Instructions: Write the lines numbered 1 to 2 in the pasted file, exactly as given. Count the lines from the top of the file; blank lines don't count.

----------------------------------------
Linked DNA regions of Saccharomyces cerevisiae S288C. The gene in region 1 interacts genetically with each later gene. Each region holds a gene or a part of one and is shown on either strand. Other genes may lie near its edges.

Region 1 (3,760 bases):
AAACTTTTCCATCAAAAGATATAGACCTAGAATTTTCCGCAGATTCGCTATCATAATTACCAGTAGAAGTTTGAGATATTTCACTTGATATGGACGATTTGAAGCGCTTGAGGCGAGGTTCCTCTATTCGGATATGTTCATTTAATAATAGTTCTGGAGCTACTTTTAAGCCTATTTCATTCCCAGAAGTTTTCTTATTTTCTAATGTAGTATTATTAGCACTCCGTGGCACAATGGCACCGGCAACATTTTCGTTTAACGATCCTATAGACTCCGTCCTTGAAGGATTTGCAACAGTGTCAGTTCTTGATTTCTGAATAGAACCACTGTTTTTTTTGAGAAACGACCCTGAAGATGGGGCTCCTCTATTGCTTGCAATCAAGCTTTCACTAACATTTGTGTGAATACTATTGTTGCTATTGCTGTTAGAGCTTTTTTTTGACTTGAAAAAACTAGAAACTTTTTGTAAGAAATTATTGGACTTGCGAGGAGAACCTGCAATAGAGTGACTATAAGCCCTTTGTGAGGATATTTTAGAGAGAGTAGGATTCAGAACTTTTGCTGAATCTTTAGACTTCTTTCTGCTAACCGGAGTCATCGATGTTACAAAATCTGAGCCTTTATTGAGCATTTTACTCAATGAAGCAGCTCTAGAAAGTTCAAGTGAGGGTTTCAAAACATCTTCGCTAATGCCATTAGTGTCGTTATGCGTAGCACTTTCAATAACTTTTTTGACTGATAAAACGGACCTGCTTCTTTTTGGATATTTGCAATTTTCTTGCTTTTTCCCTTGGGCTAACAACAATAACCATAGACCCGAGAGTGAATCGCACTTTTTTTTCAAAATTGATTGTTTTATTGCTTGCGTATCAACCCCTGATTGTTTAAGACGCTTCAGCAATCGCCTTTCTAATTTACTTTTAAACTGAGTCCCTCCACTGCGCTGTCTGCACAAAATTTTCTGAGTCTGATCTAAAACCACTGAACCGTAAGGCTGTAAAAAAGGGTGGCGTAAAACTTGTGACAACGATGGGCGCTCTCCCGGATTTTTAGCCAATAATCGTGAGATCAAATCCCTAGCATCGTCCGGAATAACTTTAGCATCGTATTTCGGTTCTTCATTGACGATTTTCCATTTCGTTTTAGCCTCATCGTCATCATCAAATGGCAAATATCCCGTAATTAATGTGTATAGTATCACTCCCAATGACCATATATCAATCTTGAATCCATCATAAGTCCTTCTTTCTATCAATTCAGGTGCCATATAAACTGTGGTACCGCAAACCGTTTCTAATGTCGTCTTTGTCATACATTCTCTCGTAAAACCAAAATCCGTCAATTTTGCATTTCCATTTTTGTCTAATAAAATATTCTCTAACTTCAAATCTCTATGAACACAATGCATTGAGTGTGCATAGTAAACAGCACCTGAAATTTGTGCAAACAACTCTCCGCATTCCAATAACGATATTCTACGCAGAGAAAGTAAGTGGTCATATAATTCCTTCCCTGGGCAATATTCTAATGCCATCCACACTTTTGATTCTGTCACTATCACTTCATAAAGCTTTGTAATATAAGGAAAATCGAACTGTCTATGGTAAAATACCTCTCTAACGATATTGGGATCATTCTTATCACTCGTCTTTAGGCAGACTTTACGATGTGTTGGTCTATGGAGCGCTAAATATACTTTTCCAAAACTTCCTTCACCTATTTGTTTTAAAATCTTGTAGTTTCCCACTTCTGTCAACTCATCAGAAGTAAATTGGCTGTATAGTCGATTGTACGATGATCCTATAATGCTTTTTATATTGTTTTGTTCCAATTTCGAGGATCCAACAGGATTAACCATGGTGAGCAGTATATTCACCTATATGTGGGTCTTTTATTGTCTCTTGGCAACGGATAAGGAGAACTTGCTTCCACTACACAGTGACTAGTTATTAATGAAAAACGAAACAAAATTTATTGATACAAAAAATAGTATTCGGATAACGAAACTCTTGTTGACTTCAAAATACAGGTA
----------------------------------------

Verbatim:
Linked DNA regions of Saccharomyces cerevisiae S288C. The gene in region 1 interacts genetically with each later gene. Each region holds a gene or a part of one and is shown on either strand. Other genes may lie near its edges.

Region 1 (3,760 bases):